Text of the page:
What are you willing to sacrifice for more time?

#1 way to grow in every area of your life

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At my last acupuncture appointment, my practitioner inquired about a trip my husband and I took up north to celebrate our wedding anniversary. I told her the getaway proved a magical way to usher in our 30th year of marriage. I also shared that, in retrospect, the majority of our married life had always seemed effortless. This insight struck my husband and me recently after we experienced a falling out and realized that, over the past several years, we’d stopped investing: in each other. In us. Bottom line: When we begin to pursue separate interests more and communicate less, we invite apathy. When we fail to faithfully plant seeds of kindness and love, we foster discontent. But when we afford effort to make together time a priority, we cultivate connection. Here’s the takeaway, friends: what we feed (invest in) grows—whether it’s our vocation, education, bank account, spiritual life, health or relationships. Or even an addiction. And what we starve dies.

Where do you invest the most effort?

Photo source: http://www.erinbettis.com.

Two are better than one: helping each other succeed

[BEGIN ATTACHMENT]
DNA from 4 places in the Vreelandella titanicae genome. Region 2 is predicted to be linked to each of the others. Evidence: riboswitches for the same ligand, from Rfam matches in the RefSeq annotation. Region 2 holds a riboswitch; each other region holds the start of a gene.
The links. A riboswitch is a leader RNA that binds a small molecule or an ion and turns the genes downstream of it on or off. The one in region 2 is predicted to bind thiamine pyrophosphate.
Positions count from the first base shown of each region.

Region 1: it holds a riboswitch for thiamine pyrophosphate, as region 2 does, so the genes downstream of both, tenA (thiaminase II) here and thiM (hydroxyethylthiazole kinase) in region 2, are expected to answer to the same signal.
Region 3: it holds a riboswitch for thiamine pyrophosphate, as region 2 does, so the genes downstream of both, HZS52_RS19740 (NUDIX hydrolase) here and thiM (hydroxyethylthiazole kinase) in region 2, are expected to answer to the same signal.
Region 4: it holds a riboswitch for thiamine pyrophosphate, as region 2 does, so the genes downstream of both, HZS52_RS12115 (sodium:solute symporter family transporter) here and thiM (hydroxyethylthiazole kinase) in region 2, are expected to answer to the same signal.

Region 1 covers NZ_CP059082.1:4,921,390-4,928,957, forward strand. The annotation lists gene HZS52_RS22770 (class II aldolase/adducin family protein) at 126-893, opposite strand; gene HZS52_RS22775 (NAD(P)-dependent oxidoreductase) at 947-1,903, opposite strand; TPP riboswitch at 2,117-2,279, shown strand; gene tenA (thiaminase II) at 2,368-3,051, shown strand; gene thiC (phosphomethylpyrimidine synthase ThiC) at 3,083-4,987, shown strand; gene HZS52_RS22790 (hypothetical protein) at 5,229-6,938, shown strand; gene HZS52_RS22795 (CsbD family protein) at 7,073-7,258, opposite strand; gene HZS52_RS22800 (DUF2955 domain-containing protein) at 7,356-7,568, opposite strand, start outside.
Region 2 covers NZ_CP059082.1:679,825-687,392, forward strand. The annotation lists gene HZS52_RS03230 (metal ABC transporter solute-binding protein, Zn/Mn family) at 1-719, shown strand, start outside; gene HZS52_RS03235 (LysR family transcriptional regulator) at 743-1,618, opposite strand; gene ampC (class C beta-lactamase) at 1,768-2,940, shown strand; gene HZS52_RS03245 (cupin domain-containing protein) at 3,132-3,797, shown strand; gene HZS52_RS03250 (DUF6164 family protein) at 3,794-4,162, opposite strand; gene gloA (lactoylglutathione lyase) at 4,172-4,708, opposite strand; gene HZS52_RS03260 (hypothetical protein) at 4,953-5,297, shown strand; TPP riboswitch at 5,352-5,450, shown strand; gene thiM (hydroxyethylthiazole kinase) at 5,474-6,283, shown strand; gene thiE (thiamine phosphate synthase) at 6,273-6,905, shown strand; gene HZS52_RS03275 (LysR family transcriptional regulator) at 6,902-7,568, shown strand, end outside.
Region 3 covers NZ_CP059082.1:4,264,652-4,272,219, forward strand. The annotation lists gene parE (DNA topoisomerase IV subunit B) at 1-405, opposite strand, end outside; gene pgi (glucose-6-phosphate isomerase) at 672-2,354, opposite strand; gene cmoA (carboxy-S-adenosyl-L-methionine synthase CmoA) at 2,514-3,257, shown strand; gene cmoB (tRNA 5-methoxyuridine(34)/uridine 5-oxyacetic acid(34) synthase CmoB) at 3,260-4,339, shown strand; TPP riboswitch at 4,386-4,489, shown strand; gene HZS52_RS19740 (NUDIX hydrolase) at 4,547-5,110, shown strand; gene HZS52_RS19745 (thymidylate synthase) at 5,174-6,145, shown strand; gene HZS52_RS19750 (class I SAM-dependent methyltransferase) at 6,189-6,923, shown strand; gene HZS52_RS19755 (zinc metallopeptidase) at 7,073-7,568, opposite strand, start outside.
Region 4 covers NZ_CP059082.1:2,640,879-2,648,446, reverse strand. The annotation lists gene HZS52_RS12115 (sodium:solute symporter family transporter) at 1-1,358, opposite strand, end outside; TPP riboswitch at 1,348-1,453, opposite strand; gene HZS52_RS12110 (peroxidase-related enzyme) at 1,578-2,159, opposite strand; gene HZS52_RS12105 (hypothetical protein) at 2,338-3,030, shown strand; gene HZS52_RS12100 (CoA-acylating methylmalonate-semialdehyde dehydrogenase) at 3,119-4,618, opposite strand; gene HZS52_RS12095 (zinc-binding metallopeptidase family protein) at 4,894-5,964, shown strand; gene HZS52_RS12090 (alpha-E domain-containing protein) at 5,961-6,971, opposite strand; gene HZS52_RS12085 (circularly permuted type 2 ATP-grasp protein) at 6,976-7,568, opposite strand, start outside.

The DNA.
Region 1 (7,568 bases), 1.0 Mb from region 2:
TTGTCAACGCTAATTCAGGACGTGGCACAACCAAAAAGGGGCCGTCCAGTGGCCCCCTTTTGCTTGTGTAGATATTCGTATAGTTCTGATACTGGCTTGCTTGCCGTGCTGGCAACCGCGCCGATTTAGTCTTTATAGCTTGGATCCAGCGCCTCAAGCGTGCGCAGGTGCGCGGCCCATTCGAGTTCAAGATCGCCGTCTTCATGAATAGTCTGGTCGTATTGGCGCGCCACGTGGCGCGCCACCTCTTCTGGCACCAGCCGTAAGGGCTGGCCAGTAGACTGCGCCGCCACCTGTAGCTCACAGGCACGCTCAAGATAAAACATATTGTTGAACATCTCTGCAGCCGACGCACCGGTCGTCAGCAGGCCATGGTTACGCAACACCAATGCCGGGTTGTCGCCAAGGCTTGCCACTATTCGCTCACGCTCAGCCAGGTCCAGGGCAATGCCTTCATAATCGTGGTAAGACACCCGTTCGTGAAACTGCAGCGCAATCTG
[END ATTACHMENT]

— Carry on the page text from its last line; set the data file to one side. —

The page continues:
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You know when you’re wrestling with a dilemma and not one, but three people share roughly the same thoughts about it? That happened to me recently: an ongoing issue caused me to second guess decisions I’d put in place. One friend tells me I’m re-opening a door long-closed. The second friend texts me a quote that reads: “There may be times when it seems that you cannot go forward, but at least you do not have to go backward.” A third friend re-iterates what I hear from the first two. It seems that in many, if not all cases, others view our situations with more objective eyes than we do. I believe that’s because—whatever the circumstances—we’re likely invested on an emotional level which could cloud our judgment. Although our friends might deal with any fallout we experience, ultimately we’re the ones who live with the consequences of our actions. But that doesn’t mean we can’t accept a helping hand.